α\alpha and β\beta are determined within various groupings based on the true transverse momentum of the jet that corresponds to an ideal measurement without pile-up, and the detector pseudorapidity (η\eta), which indicates the jet's position relative to the center of the detector.

Simulation Based Calibrations

Jet energy scale and η\eta calibration

The jet energy scale (JES) and directional calibrations correct the mesuarements of a jet's energy and angle to reflect the true energy and direction of the particles before they interact with the detector.

The jets measured by the detector (known as reconstructed jets) are aligned with the truth jet within a certain distance. It's required that there be no other significant jets close by to avoid confusion in the matching process. For each pair of reconstructed and truth jets the response is calculated as

R(Ejettruth,ηdet)=Ejetreco/EjettruthR(E^{truth}_{jet}, \eta_{det}) = E^{reco}_{jet}/E^{truth}_{jet}

in bins of the truth jet energy and the pseudorapidity, where the pseudorapidity (ηdet\eta_{det}) is pointing from the geometric center of the detector, used to remove any ambiguity about which region of the detector is measuring the jet. The average response is parameterized as a function of ErecoE^{reco} using a numerical inversion procedure.

If we plot the energy response versus ηdet\eta_{det} before and after calibration (Fig. 4) we can see how the response approaches 1, i.e., how the energy of the reconstructed jets is closer to that of the true jet, which is what we aim to achieve with the calibration.

Jet response at fixed energies as a function of $\eta$ (a) before calibration (b) after calibration.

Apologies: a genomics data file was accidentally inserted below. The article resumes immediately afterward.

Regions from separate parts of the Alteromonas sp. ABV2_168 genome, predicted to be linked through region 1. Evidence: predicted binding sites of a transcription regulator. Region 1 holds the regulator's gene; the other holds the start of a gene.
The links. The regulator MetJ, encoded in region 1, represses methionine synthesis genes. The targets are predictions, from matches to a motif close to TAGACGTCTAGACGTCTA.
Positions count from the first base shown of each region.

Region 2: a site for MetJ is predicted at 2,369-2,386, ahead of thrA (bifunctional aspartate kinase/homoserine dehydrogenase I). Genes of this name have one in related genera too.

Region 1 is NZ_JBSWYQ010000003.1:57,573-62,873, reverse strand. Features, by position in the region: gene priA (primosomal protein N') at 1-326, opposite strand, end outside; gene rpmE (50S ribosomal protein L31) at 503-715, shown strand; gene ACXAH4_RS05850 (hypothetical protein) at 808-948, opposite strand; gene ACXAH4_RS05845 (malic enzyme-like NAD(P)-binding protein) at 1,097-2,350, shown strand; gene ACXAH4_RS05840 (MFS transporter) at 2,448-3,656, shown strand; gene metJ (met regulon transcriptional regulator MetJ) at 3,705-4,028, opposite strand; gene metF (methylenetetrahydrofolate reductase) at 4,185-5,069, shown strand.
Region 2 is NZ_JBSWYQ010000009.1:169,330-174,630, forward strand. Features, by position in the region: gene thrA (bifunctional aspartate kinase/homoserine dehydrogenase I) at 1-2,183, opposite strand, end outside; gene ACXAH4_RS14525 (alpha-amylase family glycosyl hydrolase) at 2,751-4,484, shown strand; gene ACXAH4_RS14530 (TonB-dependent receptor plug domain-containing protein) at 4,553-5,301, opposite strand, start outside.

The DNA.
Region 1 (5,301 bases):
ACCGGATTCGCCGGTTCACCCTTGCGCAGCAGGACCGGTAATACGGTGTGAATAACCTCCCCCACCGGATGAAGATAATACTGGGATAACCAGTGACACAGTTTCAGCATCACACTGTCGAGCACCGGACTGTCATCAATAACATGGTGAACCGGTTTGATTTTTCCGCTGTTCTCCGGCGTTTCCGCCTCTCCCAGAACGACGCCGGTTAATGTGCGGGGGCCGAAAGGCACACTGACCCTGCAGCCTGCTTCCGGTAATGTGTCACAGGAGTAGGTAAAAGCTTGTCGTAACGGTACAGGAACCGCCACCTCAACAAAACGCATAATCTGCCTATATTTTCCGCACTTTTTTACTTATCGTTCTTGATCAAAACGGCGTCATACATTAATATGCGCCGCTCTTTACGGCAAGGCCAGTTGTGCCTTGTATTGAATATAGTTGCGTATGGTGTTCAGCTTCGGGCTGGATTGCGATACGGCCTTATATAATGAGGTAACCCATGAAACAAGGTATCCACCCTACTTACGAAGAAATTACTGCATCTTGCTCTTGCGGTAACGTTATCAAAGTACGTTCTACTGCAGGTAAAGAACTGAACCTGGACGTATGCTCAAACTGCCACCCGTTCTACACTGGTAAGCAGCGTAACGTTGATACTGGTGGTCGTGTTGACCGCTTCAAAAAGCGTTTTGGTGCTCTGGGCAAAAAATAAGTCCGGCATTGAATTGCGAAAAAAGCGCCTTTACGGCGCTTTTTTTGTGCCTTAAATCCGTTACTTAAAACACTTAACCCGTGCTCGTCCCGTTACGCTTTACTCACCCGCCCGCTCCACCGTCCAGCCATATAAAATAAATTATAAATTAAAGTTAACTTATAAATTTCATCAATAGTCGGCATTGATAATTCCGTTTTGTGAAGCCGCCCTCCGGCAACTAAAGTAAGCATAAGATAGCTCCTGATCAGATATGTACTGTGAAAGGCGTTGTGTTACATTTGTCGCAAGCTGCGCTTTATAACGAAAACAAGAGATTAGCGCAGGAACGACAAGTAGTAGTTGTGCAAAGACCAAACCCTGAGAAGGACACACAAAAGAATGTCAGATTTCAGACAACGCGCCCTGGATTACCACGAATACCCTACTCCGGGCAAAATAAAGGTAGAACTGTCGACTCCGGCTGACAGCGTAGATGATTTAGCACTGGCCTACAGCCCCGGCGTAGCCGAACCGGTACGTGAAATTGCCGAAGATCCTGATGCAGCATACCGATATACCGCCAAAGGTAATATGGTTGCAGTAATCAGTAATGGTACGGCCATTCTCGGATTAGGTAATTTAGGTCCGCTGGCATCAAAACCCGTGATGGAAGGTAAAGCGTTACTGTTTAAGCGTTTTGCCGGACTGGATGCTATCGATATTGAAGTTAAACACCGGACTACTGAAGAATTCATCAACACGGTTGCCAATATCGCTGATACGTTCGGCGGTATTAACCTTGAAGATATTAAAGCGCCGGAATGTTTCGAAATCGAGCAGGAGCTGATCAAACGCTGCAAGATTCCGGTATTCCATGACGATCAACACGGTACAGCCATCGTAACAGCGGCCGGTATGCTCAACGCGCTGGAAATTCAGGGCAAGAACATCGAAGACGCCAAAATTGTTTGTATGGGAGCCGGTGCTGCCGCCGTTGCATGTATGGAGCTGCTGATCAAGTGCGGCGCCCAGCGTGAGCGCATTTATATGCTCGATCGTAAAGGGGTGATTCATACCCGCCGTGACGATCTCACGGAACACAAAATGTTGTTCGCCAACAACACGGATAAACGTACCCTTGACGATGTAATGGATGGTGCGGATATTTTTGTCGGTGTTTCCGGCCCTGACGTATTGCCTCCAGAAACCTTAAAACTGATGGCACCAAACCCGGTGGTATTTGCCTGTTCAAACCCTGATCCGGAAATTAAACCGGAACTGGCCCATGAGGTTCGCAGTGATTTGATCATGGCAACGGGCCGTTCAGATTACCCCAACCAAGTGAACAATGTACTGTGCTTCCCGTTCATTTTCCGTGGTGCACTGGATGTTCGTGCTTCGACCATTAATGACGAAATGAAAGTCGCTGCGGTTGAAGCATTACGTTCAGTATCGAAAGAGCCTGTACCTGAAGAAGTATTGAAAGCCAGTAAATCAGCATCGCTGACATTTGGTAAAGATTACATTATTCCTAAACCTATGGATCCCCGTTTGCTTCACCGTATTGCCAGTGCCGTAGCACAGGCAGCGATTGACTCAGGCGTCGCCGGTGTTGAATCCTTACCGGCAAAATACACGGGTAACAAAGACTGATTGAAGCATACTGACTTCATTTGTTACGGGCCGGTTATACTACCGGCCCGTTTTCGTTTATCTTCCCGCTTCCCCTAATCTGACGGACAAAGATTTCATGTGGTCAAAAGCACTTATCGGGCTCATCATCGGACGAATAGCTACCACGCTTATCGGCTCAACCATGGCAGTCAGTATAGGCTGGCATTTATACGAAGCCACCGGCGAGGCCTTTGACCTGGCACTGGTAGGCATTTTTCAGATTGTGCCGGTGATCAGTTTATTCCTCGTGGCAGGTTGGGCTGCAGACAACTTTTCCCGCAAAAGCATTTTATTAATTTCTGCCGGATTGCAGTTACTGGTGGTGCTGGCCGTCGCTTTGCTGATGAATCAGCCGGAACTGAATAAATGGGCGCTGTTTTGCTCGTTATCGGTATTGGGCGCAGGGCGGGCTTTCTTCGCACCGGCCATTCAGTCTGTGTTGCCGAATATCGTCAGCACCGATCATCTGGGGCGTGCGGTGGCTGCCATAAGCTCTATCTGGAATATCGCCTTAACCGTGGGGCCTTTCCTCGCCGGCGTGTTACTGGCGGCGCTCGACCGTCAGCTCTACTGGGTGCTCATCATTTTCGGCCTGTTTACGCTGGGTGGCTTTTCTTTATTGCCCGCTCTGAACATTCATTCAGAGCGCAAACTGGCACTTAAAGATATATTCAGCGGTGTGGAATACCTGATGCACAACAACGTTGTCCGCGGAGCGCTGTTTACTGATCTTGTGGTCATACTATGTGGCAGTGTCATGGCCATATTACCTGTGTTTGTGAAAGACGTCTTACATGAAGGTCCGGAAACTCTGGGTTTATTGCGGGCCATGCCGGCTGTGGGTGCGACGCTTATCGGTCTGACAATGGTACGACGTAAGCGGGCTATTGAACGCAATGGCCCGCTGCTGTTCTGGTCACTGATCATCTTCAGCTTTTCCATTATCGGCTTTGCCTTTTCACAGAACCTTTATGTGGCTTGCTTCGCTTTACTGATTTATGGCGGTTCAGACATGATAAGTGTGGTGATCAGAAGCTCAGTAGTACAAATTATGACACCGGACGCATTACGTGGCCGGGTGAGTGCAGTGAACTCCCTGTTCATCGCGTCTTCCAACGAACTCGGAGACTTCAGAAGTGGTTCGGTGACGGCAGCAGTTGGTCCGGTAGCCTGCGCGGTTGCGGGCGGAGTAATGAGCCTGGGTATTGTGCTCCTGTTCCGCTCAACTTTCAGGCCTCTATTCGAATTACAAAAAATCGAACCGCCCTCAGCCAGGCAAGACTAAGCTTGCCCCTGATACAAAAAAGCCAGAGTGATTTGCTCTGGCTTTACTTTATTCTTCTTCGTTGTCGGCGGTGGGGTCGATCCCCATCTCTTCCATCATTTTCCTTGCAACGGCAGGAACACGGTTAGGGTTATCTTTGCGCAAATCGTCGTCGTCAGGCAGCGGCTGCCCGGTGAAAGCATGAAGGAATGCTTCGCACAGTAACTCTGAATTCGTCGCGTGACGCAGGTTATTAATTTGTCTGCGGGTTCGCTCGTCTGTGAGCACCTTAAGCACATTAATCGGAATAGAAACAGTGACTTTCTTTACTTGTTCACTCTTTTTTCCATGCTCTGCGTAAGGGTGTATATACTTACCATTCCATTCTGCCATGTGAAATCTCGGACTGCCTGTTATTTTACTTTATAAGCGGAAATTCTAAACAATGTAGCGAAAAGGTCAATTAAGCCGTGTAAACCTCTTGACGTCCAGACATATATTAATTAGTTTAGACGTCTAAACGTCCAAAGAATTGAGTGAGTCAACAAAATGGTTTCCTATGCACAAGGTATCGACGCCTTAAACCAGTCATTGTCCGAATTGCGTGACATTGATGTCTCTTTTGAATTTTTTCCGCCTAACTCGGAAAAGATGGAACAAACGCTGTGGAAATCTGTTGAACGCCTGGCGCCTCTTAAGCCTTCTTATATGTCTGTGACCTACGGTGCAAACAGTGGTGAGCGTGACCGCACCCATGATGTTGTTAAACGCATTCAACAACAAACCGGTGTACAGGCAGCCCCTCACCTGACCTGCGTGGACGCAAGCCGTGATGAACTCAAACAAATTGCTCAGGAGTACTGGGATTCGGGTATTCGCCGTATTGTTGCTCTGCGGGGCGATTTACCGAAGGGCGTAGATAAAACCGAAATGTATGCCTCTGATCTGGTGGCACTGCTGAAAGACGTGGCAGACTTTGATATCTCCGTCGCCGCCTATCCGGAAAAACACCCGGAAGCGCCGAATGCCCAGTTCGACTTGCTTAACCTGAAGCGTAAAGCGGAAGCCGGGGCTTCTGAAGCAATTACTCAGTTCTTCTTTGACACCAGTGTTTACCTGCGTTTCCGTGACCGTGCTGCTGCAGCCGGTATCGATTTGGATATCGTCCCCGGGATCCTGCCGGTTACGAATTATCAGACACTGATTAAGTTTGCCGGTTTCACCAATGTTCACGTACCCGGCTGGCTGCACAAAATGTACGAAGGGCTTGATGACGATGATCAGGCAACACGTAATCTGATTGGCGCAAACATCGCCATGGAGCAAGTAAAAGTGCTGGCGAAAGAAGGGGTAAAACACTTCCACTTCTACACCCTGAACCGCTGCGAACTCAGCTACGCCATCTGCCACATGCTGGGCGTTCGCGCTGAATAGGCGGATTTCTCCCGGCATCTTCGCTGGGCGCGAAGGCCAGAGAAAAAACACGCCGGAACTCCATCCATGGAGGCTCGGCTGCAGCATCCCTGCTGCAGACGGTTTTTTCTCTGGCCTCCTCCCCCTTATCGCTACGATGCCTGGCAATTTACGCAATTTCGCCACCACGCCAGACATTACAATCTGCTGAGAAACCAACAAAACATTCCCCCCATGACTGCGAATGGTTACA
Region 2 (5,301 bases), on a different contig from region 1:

Fig. 4: Jet response at fixed energies as a function of η\eta (a) before calibration (b) after calibration.

There are small biases on the direction of jets after the energy correction, and an additive correction with a similar approach to the JES calibration is applied to correct them.

The global property calibration

The jet energy scale and η\eta calibration adjust the jet energy response based on energy and pseudorapidity. However, as explained in this reference, other factors also influence the energy response, including:

  • The distribution of energy within the jet.
  • The distribution of energy deposits across different calorimeter layers.
  • The types of hadrons produced in the jet.

These characteristics vary depending on whether the jet originates from a quark or a gluon. Quark-initiated jets generally have fewer hadrons with a higher fraction of the jet's pTp_T, leading to deeper calorimeter contributions. In contrast, gluon-initiated jets typically contain more hadrons with lower pTp_T, resulting in a lower calorimeter response and a broader transverse profile.

The jet pTp_T response is also affected by the Monte Carlo (MC) model. While most MC predictions show similar behavior for quark-initiated jets, the differences for gluon-initiated jets can be significant.

To reduce jet-to-jet response variations, the global property calibration is employed, using two methods: global sequential calibration (GSC) and global neural network calibration (GNNC).

Global Sequential Calibration (GSC) applies a series of multiplicative corrections to account for differences in calorimeter responses to different types of jets, improving jet resolution without altering the jet energy response. It relies on global jet observables such as:

  • The longitudinal profile of energy deposits in the calorimeters.
  • Tracking information matched to the jet.
  • Activity in the muon chambers behind the jet.

Each correction to the jet four-momentum is derived and applied independently and sequentially. However, GSC is constrained to using relatively uncorrelated variables for correction. Using correlated variables would cause each sequential step to interfere with previous corrections.